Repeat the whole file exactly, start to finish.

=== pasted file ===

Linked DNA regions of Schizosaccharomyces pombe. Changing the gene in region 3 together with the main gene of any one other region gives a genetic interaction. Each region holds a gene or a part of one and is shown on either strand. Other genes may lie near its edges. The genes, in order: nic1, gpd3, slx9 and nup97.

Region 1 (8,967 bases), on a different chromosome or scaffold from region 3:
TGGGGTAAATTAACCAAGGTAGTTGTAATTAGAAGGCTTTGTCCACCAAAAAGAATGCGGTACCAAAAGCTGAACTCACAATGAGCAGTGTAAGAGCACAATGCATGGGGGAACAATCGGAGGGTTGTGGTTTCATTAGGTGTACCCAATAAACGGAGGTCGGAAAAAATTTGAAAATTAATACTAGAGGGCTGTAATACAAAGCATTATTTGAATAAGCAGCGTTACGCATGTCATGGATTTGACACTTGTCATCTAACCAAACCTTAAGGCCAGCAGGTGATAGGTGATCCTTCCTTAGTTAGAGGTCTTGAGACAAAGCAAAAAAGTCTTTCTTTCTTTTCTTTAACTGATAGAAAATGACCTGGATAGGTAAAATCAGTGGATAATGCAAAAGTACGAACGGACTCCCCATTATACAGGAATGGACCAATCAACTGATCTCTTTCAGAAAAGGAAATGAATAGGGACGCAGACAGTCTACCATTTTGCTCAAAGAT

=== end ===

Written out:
Linked DNA regions of Schizosaccharomyces pombe. Changing the gene in region 3 together with the main gene of any one other region gives a genetic interaction. Each region holds a gene or a part of one and is shown on either strand. Other genes may lie near its edges. The genes, in order: nic1, gpd3, slx9 and nup97.

Region 1 (8,967 bases), on a different chromosome or scaffold from region 3:
TGGGGTAAATTAACCAAGGTAGTTGTAATTAGAAGGCTTTGTCCACCAAAAAGAATGCGGTACCAAAAGCTGAACTCACAATGAGCAGTGTAAGAGCACAATGCATGGGGGAACAATCGGAGGGTTGTGGTTTCATTAGGTGTACCCAATAAACGGAGGTCGGAAAAAATTTGAAAATTAATACTAGAGGGCTGTAATACAAAGCATTATTTGAATAAGCAGCGTTACGCATGTCATGGATTTGACACTTGTCATCTAACCAAACCTTAAGGCCAGCAGGTGATAGGTGATCCTTCCTTAGTTAGAGGTCTTGAGACAAAGCAAAAAAGTCTTTCTTTCTTTTCTTTAACTGATAGAAAATGACCTGGATAGGTAAAATCAGTGGATAATGCAAAAGTACGAACGGACTCCCCATTATACAGGAATGGACCAATCAACTGATCTCTTTCAGAAAAGGAAATGAATAGGGACGCAGACAGTCTACCATTTTGCTCAAAGAT